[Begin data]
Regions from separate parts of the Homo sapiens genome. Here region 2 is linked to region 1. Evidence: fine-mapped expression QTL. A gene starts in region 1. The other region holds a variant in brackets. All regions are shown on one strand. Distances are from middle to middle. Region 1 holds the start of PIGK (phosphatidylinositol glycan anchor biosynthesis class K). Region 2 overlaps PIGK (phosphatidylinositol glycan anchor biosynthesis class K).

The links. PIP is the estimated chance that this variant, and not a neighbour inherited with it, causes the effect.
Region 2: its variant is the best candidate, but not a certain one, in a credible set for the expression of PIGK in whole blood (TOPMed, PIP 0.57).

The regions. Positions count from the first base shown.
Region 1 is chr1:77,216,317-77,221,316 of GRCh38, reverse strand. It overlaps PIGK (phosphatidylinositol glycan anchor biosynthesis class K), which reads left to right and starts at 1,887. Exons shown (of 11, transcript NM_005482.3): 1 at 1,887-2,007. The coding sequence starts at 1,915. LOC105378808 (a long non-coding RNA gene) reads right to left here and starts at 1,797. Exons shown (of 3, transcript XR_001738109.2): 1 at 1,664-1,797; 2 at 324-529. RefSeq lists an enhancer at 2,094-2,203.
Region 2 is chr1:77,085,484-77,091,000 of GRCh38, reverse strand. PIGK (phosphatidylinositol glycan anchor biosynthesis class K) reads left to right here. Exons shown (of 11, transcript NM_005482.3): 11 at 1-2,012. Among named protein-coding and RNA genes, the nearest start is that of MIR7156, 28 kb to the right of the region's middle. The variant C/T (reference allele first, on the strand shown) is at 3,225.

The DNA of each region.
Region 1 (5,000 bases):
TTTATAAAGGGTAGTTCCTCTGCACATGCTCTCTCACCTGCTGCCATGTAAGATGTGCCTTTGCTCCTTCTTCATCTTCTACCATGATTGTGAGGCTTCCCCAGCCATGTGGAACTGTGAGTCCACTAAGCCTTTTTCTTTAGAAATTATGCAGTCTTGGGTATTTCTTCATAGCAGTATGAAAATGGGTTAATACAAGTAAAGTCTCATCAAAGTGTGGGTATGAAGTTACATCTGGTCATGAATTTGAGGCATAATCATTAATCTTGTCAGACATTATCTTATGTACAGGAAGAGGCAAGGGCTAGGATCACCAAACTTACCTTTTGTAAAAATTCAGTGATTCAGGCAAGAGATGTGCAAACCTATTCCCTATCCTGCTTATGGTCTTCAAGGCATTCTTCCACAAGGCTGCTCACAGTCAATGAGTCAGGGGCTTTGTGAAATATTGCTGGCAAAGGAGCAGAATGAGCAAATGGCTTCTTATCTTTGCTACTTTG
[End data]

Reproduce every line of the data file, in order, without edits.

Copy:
Regions from separate parts of the Homo sapiens genome. Here region 2 is linked to region 1. Evidence: fine-mapped expression QTL. A gene starts in region 1. The other region holds a variant in brackets. All regions are shown on one strand. Distances are from middle to middle. Region 1 holds the start of PIGK (phosphatidylinositol glycan anchor biosynthesis class K). Region 2 overlaps PIGK (phosphatidylinositol glycan anchor biosynthesis class K).

The links. PIP is the estimated chance that this variant, and not a neighbour inherited with it, causes the effect.
Region 2: its variant is the best candidate, but not a certain one, in a credible set for the expression of PIGK in whole blood (TOPMed, PIP 0.57).

The regions. Positions count from the first base shown.
Region 1 is chr1:77,216,317-77,221,316 of GRCh38, reverse strand. It overlaps PIGK (phosphatidylinositol glycan anchor biosynthesis class K), which reads left to right and starts at 1,887. Exons shown (of 11, transcript NM_005482.3): 1 at 1,887-2,007. The coding sequence starts at 1,915. LOC105378808 (a long non-coding RNA gene) reads right to left here and starts at 1,797. Exons shown (of 3, transcript XR_001738109.2): 1 at 1,664-1,797; 2 at 324-529. RefSeq lists an enhancer at 2,094-2,203.
Region 2 is chr1:77,085,484-77,091,000 of GRCh38, reverse strand. PIGK (phosphatidylinositol glycan anchor biosynthesis class K) reads left to right here. Exons shown (of 11, transcript NM_005482.3): 11 at 1-2,012. Among named protein-coding and RNA genes, the nearest start is that of MIR7156, 28 kb to the right of the region's middle. The variant C/T (reference allele first, on the strand shown) is at 3,225.

The DNA of each region.
Region 1 (5,000 bases):
TTTATAAAGGGTAGTTCCTCTGCACATGCTCTCTCACCTGCTGCCATGTAAGATGTGCCTTTGCTCCTTCTTCATCTTCTACCATGATTGTGAGGCTTCCCCAGCCATGTGGAACTGTGAGTCCACTAAGCCTTTTTCTTTAGAAATTATGCAGTCTTGGGTATTTCTTCATAGCAGTATGAAAATGGGTTAATACAAGTAAAGTCTCATCAAAGTGTGGGTATGAAGTTACATCTGGTCATGAATTTGAGGCATAATCATTAATCTTGTCAGACATTATCTTATGTACAGGAAGAGGCAAGGGCTAGGATCACCAAACTTACCTTTTGTAAAAATTCAGTGATTCAGGCAAGAGATGTGCAAACCTATTCCCTATCCTGCTTATGGTCTTCAAGGCATTCTTCCACAAGGCTGCTCACAGTCAATGAGTCAGGGGCTTTGTGAAATATTGCTGGCAAAGGAGCAGAATGAGCAAATGGCTTCTTATCTTTGCTACTTTG